In niches, there are very expressive rejections among gays and bisexuals (6% of respondents), 73%, and among students (4%): 63%.

On the other hand, the richest are the group in which the president’s disapproval more has fallen since July, from 58% to 46%, punctually resuming a correlation that dates back to the campaign that took the retired captain to the presidency.

Among them, 36% consider it great and good. This contingent comprises 3% of the population surveyed. The South (15% of the sample), the president’s bastion since the 2018 dispute, continues to evaluate him better than other regions: 28% of the ears there approve of him.

In detail, entrepreneurs (2% of the respondents) remain the most faithful of the Pocket Narists, with 47% of approval. It is the only group in which the great and good surpasses the bad and terrible (34%).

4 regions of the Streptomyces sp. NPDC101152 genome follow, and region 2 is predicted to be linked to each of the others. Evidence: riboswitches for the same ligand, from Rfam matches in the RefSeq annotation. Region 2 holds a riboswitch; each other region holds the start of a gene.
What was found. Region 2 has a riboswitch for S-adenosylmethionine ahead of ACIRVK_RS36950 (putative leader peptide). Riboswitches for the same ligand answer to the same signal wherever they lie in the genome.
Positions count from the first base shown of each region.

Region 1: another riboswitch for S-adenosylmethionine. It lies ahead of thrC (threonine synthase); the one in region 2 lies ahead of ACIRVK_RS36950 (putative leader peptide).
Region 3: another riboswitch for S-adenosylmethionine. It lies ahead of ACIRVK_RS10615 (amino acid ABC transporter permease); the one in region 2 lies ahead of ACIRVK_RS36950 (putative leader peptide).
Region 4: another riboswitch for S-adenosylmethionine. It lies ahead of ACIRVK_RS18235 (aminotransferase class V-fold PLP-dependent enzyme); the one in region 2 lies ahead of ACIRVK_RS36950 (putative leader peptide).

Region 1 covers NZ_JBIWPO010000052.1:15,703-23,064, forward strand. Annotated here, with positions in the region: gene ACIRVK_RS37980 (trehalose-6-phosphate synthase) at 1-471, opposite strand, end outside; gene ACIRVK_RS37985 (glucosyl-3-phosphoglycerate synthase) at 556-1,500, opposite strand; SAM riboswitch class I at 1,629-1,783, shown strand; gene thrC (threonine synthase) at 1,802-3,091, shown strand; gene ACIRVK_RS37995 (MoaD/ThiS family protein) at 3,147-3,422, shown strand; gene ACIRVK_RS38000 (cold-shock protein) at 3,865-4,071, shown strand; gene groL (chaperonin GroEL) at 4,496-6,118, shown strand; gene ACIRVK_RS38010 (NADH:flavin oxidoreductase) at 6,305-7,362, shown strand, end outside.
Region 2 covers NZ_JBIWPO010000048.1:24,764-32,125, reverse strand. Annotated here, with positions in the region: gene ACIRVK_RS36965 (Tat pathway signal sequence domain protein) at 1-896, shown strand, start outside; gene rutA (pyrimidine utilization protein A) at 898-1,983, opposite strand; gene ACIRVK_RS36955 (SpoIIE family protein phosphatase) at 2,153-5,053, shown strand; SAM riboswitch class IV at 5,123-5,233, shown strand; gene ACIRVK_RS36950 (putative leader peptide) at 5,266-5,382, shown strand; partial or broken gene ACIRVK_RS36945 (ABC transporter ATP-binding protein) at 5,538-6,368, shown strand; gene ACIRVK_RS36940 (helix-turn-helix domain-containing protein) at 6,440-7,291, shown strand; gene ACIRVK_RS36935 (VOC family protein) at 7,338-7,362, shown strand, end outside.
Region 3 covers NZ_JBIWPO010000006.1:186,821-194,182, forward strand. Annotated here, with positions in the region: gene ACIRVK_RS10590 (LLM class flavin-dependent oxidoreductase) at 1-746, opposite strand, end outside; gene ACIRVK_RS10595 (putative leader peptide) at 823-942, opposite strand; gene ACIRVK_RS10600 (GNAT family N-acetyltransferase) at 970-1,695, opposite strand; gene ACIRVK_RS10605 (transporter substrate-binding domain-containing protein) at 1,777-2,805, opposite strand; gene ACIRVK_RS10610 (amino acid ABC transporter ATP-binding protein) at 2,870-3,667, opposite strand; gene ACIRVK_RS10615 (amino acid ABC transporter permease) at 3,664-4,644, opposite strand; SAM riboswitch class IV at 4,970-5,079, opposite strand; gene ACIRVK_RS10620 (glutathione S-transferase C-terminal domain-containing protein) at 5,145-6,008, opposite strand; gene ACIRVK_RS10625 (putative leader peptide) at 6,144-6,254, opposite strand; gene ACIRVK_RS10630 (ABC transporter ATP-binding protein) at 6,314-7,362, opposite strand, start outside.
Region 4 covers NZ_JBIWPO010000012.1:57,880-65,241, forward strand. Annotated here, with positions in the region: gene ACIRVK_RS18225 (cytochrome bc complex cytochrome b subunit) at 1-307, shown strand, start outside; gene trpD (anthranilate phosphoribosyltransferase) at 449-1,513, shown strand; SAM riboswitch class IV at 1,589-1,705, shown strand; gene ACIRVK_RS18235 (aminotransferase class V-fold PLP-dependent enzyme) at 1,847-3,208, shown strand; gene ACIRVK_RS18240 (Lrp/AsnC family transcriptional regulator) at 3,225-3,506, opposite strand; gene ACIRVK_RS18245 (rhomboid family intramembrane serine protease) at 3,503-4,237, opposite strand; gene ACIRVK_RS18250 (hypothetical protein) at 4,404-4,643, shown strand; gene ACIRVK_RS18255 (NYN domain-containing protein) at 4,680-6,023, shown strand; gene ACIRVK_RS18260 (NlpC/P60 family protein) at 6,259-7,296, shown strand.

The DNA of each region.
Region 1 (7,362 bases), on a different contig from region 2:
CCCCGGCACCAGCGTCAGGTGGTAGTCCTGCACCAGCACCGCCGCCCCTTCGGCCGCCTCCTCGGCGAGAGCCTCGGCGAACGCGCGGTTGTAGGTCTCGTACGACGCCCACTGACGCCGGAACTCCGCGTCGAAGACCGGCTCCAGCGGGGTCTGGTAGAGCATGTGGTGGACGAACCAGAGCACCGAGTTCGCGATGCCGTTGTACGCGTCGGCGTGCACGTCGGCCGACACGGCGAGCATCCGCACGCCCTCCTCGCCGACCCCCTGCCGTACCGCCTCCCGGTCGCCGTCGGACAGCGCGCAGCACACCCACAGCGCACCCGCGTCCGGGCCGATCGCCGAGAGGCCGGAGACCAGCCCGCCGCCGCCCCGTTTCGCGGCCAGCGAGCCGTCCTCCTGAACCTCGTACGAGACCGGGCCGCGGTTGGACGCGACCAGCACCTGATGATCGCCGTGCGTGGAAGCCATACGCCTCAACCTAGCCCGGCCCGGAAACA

In the evangelical segment, another base of pocketbookism, the news is not good for the president. Since January, the disapproval of the president has already risen 11 points, and today it is higher (41%) than his approval (29%). In the previous round, there was a technical tie (34% to 37%, respectively).

This occurs in the midst of the campaign for now frustrated to get the former attorney general of the Union André Mendonça, who is a pastor, for a vacancy in the Supreme Court.

The institutional tension since July has been one of the greatest of a government already used to breaking records in the sector. Likewise, Bolsonaro is second only to Fernando Collor de Mello (then in the PRN) in unpopularity at this point in his term, counting here only presidents elected for a first term.

The current senator from Alagoas at this point in his government had 68% rejection, compared to 21% of regular evaluation and only 9% approval. He ended up suffering the opening of an impeachment process as a result, in 1992, resigning to avoid the loss of political rights.

Fernando Henrique Cardoso (PSDB), in turn, registered 16% of bad and terrible, 42% of regular and 39% of approval. PT Luiz Inácio Lula da Silva, in turn, scored 23%, 40% and 35%, respectively, and his successor Dilma Rousseff (PT) scored similar 22%, 42% and 36%.